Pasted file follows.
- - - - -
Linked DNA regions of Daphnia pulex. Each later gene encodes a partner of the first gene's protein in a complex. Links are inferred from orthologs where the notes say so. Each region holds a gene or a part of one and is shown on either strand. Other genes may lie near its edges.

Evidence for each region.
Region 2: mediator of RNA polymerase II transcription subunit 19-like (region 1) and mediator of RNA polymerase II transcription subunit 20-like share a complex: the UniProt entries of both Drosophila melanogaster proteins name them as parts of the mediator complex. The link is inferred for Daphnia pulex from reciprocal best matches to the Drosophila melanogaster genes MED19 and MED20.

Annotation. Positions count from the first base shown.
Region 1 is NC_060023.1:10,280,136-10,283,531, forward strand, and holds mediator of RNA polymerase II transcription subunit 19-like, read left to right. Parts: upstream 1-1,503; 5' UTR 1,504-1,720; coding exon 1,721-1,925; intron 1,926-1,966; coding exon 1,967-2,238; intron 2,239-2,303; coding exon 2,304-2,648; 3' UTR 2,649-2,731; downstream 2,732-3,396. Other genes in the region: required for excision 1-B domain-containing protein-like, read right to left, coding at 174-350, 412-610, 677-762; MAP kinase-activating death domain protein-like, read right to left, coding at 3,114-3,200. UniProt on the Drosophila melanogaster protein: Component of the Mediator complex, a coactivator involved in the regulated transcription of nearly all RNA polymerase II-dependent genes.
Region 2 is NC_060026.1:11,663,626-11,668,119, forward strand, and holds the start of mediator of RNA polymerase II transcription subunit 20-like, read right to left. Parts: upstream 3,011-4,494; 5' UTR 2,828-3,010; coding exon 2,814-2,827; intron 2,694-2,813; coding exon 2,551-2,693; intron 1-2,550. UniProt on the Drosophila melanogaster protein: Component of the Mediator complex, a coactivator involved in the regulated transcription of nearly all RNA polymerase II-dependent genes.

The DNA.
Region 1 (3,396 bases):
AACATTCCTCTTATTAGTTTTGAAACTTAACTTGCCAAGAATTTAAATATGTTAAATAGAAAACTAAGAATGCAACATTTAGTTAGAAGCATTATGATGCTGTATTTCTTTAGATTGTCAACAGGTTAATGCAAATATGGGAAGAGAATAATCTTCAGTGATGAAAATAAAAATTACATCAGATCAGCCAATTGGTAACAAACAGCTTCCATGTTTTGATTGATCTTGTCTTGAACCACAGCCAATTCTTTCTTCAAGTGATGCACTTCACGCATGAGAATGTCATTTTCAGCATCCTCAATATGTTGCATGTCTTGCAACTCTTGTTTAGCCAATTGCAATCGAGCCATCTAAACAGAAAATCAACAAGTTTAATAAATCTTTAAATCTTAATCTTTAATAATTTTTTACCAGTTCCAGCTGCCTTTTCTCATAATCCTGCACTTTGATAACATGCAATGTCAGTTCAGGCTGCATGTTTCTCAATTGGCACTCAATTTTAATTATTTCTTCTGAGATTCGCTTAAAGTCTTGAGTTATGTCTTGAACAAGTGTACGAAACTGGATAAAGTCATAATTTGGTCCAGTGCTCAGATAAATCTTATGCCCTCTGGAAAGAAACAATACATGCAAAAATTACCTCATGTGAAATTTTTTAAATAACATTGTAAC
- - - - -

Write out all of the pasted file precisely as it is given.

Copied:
Linked DNA regions of Daphnia pulex. Each later gene encodes a partner of the first gene's protein in a complex. Links are inferred from orthologs where the notes say so. Each region holds a gene or a part of one and is shown on either strand. Other genes may lie near its edges.

Evidence for each region.
Region 2: mediator of RNA polymerase II transcription subunit 19-like (region 1) and mediator of RNA polymerase II transcription subunit 20-like share a complex: the UniProt entries of both Drosophila melanogaster proteins name them as parts of the mediator complex. The link is inferred for Daphnia pulex from reciprocal best matches to the Drosophila melanogaster genes MED19 and MED20.

Annotation. Positions count from the first base shown.
Region 1 is NC_060023.1:10,280,136-10,283,531, forward strand, and holds mediator of RNA polymerase II transcription subunit 19-like, read left to right. Parts: upstream 1-1,503; 5' UTR 1,504-1,720; coding exon 1,721-1,925; intron 1,926-1,966; coding exon 1,967-2,238; intron 2,239-2,303; coding exon 2,304-2,648; 3' UTR 2,649-2,731; downstream 2,732-3,396. Other genes in the region: required for excision 1-B domain-containing protein-like, read right to left, coding at 174-350, 412-610, 677-762; MAP kinase-activating death domain protein-like, read right to left, coding at 3,114-3,200. UniProt on the Drosophila melanogaster protein: Component of the Mediator complex, a coactivator involved in the regulated transcription of nearly all RNA polymerase II-dependent genes.
Region 2 is NC_060026.1:11,663,626-11,668,119, forward strand, and holds the start of mediator of RNA polymerase II transcription subunit 20-like, read right to left. Parts: upstream 3,011-4,494; 5' UTR 2,828-3,010; coding exon 2,814-2,827; intron 2,694-2,813; coding exon 2,551-2,693; intron 1-2,550. UniProt on the Drosophila melanogaster protein: Component of the Mediator complex, a coactivator involved in the regulated transcription of nearly all RNA polymerase II-dependent genes.

The DNA.
Region 1 (3,396 bases):
AACATTCCTCTTATTAGTTTTGAAACTTAACTTGCCAAGAATTTAAATATGTTAAATAGAAAACTAAGAATGCAACATTTAGTTAGAAGCATTATGATGCTGTATTTCTTTAGATTGTCAACAGGTTAATGCAAATATGGGAAGAGAATAATCTTCAGTGATGAAAATAAAAATTACATCAGATCAGCCAATTGGTAACAAACAGCTTCCATGTTTTGATTGATCTTGTCTTGAACCACAGCCAATTCTTTCTTCAAGTGATGCACTTCACGCATGAGAATGTCATTTTCAGCATCCTCAATATGTTGCATGTCTTGCAACTCTTGTTTAGCCAATTGCAATCGAGCCATCTAAACAGAAAATCAACAAGTTTAATAAATCTTTAAATCTTAATCTTTAATAATTTTTTACCAGTTCCAGCTGCCTTTTCTCATAATCCTGCACTTTGATAACATGCAATGTCAGTTCAGGCTGCATGTTTCTCAATTGGCACTCAATTTTAATTATTTCTTCTGAGATTCGCTTAAAGTCTTGAGTTATGTCTTGAACAAGTGTACGAAACTGGATAAAGTCATAATTTGGTCCAGTGCTCAGATAAATCTTATGCCCTCTGGAAAGAAACAATACATGCAAAAATTACCTCATGTGAAATTTTTTAAATAACATTGTAAC